CSAT Meaning: How to Measure Customer Satisfaction Score

April 16, 2024 7 min read

Ken McMahon

Ken McMahon

What does CSAT stand for?

CSAT stands for customer satisfaction and can sometimes be synonymous with customer satisfaction score. Businesses use CSAT scores to measure the satisfaction levels of their customers with products, services, or interactions.

You want to ensure every customer has a positive experience, no matter the nature of their interaction. However, measuring the customer experience (CX) involves taking note of several moving parts, and an essential one is customer satisfaction (CSAT).

The CSAT meaning gives a numerical value to the level of satisfaction among your customer base. You start by creating and sending a CSAT survey to follow up on customer interactions, and then you collect and average the responses to your CSAT metric score.

In this article, we’ll break down the meaning of CSAT and how you can calculate a CSAT score. We’ll also touch on tips about how to use the metric to improve your operations.

Here’s what you need to know about customer satisfaction and CSAT scores.

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Why CSAT Scores Are Important to Businesses

CSAT scores are a critical customer service metric because they peel back the curtain to reveal how satisfied your customers are with your business.

List of reasons why businesses need to measure CSAT scores, including to help monitor customer loyalty, flag issues, and retain customers.

Here’s what you can do when CSAT is a part of your customer experience overview:

  • Monitor customer loyalty because satisfied customers might become repeat customers, buy more over time, and even become brand advocates.
  • Flag potential issues before they escalate, preventing customer churn.
  • Stand out from competitors with a positive customer experience.
  • Retain more customers and reduce the need to constantly acquire new customers.
  • Enhance brand reputation with positive feedback that boosts credibility.

You should aim to create the most comprehensive view of your customer experience possible. With more detail from more customer experience analytics, you can get granular with improvements and offer personalized, targeted services and products to your customers.

According to a research team from Boston Consulting Group, adopting a data-first mindset is key to succeeding in today’s competitive business landscape:

“Many retailers are sitting on a fortune of data, yet most neither collect first-party customer data in a structured way nor leverage its full potential. The missed opportunities are massive … setting up a best-in-class loyalty program to collect first-party data and scaling 1:1 personalization offers typically improves revenue and profit by 3% to 5%.”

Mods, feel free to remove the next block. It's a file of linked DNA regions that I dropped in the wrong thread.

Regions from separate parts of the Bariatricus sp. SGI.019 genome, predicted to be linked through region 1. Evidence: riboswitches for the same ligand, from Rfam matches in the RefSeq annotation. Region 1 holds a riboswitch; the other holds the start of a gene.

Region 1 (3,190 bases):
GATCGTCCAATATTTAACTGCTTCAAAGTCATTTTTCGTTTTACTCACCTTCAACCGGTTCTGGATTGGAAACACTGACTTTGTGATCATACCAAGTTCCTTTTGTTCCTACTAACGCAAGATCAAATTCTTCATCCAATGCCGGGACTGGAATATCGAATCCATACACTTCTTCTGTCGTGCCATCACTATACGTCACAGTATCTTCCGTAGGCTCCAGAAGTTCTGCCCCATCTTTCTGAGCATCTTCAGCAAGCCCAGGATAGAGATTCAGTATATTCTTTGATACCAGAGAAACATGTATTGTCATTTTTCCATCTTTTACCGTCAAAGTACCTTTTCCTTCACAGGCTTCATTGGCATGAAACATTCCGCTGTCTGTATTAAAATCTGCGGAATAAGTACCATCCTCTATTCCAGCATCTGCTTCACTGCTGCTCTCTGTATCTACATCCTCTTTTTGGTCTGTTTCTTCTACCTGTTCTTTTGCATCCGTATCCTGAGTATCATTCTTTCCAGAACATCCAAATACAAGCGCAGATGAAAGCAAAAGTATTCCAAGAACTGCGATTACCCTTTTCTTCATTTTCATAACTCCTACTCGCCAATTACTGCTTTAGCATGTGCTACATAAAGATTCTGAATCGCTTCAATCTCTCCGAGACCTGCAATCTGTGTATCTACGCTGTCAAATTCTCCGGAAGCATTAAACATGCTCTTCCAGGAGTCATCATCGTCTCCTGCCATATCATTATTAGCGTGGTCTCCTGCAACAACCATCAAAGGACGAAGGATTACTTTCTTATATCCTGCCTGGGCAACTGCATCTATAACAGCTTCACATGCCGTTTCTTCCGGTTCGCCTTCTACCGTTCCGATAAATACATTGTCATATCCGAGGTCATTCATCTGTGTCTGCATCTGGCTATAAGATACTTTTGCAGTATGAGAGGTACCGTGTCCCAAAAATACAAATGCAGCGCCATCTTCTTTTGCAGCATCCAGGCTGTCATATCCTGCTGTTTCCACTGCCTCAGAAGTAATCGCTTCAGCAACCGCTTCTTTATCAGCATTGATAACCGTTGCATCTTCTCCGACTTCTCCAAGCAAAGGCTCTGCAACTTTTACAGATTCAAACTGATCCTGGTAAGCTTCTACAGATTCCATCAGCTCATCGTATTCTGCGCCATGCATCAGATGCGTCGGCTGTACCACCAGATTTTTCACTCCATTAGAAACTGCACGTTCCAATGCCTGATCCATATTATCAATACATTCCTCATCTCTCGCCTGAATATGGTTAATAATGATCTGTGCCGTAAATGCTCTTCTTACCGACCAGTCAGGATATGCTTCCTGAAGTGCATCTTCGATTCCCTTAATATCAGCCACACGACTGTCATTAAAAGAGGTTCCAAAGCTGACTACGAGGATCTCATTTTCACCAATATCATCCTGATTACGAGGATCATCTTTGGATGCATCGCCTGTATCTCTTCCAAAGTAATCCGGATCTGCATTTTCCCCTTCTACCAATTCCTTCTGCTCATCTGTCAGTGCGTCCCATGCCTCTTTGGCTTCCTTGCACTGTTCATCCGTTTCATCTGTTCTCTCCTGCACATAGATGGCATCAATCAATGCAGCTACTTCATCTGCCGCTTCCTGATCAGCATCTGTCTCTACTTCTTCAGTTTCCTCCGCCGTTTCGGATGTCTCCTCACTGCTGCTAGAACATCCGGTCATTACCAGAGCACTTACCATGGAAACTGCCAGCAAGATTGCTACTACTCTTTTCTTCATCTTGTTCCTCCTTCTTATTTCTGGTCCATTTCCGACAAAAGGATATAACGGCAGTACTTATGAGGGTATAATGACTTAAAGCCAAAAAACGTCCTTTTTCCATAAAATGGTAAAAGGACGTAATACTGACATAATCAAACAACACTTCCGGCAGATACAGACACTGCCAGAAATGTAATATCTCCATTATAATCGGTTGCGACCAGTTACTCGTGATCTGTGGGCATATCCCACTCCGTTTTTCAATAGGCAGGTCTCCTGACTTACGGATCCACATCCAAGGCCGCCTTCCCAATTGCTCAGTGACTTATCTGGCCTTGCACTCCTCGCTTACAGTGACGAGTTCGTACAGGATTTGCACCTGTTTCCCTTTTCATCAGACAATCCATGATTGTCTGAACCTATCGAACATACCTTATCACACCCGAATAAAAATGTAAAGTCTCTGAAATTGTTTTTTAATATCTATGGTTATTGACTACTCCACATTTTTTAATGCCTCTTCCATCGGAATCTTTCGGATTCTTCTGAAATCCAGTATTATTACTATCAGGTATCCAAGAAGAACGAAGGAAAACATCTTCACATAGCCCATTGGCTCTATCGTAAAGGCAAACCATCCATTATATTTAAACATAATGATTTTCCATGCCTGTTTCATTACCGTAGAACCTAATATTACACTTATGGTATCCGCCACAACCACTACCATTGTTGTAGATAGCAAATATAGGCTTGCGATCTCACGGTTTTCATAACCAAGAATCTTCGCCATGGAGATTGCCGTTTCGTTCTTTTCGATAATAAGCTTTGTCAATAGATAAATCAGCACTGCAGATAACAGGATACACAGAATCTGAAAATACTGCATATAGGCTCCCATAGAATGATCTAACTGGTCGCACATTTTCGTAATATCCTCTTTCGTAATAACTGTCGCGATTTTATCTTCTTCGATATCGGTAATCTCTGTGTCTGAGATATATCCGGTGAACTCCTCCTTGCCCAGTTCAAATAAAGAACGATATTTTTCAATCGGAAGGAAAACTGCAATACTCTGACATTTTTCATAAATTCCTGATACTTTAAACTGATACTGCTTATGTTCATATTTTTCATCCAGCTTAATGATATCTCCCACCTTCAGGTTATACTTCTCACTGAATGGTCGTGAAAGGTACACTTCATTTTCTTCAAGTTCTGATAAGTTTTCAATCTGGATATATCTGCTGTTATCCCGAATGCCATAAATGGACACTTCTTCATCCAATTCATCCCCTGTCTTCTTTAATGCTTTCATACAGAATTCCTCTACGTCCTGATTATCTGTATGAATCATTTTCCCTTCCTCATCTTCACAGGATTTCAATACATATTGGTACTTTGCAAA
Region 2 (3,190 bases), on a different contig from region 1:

Source: Boston Consulting Group

Overall, CSAT data can help inform critical business decisions like product improvements, service enhancements, and marketing strategies.

How to Measure Customer Satisfaction

To measure CSAT, follow these steps:

  1. Choose a customer survey method to collect CSAT data, like email surveys, phone calls, in-app surveys, or on-site surveys.
  2. Design the survey or work with a template with simple, easy-to-understand questions and use a scale or a smiley face system. Usually, they range from “Very satisfied” to “Very unsatisfied,” and sometimes they include a numerical score.
  3. Distribute the survey to customers as soon as possible after an interaction to get the most accurate feedback.
  4. Calculate your CSAT score by adding up all the positive responses, dividing by the total number of responses, then multiplying by 100 for the percentage.
Calculate CSAT score by adding up all the positive responses and dividing by the total number of responses, then multiplying by 100 for the percentage.
  1. Analyze the results and look for trends and patterns, noting which products, services, or interactions have satisfaction rates that are higher or lower.
  2. Take action by developing a plan based on the survey results to target specific pain points, whether those are changes to products, services, or processes.
  3. Monitor progress continuously to track improvements and ensure that your changes have a positive impact.